Training Program: Radiation
Radiation by Rick Maltese
There are two opposing views on the effects of radiation. One theory is based on a long held view that many substances, normally considered toxic, are benign in small doses – not harmful. In small amounts these poisons can be healthful. Called Hormesis, This theory also applies to radioactive substances.

The other theory is called the Linear No Threshold (LNT) model which assumes any radiation is dangerous. Many nuclear advocates are convinced that fear plays a factor; and extreme attention to erring on the side of caution is an attitude that is preventing the growth of the nuclear energy industry.

Radiation is not a new phenomenon. It has been with us from the beginning of time. In fact the universe has become less radioactive over time! One reason that we can cope with radiation is that all creatures, including humans, evolved in a time when natural radiation was much higher than it is now. Radiation comes from the largest atoms in the periodic table. These atoms are less stable because of their size and show up towards the end of the periodic table.

Radioactive decay gives off either alpha or beta radiation. These particle emissions are the results of the change of the original atom to another element; either two atomic numbers smaller (alpha) or one higher (beta). Alpha and Beta particles (sometimes called rays) are the activity that occurs naturally when a radioactive substance changes to another element – which also confirms  E = mc2.

Alpha Particles (Alpha Rays)

These are slow moving and have only a short range emission of a few centimeters if in the air. The energy alpha particles emit varies; with higher energy alpha particles being emitted from larger nuclei, but most alpha particles have energies of between 3 and 7 MeV (mega-electron-volts), corresponding from extremely long to extremely short half-lives of alpha-emitting nuclides, respectively. This energy is a substantial amount of energy for a single particle, but their high mass means alpha particles have a lower speed (with a typical kinetic energy of 5 MeV, that speed is 15,000 km/s – which is 5% of the speed of light) than any other common type of radiation (Beta particles – β, neutrons, etc.). Because of their charge and large mass, alpha particles are easily absorbed by materials; and they can travel only a few centimeters in air. They can be absorbed by tissue paper or the outer layers of human skin (about 40 micrometers, equivalent to a few cells deep). Alphas are not, in general, dangerous to life unless the source is ingested or inhaled, in which case they become extremely dangerous.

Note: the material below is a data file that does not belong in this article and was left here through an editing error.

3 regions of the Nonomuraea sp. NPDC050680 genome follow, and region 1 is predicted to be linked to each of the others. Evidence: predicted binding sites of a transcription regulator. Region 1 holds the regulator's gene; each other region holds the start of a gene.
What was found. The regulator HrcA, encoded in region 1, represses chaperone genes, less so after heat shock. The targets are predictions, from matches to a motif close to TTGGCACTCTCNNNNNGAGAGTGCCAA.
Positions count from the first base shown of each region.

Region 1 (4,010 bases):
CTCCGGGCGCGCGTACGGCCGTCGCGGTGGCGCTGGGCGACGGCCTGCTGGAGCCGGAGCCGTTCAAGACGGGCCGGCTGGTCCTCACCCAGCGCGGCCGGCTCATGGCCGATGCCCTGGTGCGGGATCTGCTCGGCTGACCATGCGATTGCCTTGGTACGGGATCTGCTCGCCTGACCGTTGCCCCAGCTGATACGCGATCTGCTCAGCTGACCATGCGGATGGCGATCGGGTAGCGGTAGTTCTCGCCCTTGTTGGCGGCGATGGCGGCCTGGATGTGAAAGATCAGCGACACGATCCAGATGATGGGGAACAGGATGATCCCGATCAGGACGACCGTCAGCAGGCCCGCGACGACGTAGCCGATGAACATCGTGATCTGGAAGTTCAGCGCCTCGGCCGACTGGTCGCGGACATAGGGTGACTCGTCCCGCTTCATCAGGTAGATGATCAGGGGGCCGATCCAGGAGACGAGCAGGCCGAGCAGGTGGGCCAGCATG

Alpha emitters: radium, radon, uranium, and thorium. Alpha radiation is the most destructive form of ionizing radiation. It is the most strongly ionizing, and with large enough doses can cause any or all of the symptoms of radiation poisoning. It is estimated that chromosome damage from alpha particles is anywhere from 10 to 1000 times greater than that caused by an equivalent amount of gamma or beta radiation, with the average being set at 20 times.

Transmutation of elements from one to another had been understood since 1901 as a result of natural radioactive decay, but when Rutherford projected alpha particles from alpha decay into air, he discovered this produced a new type of radiation which proved to be hydrogen nuclei (Rutherford named these protons). Further experimentation showed the protons to be coming from the nitrogen component of air, and the reaction was deduced to be a transmutation of nitrogen into oxygen in the reaction: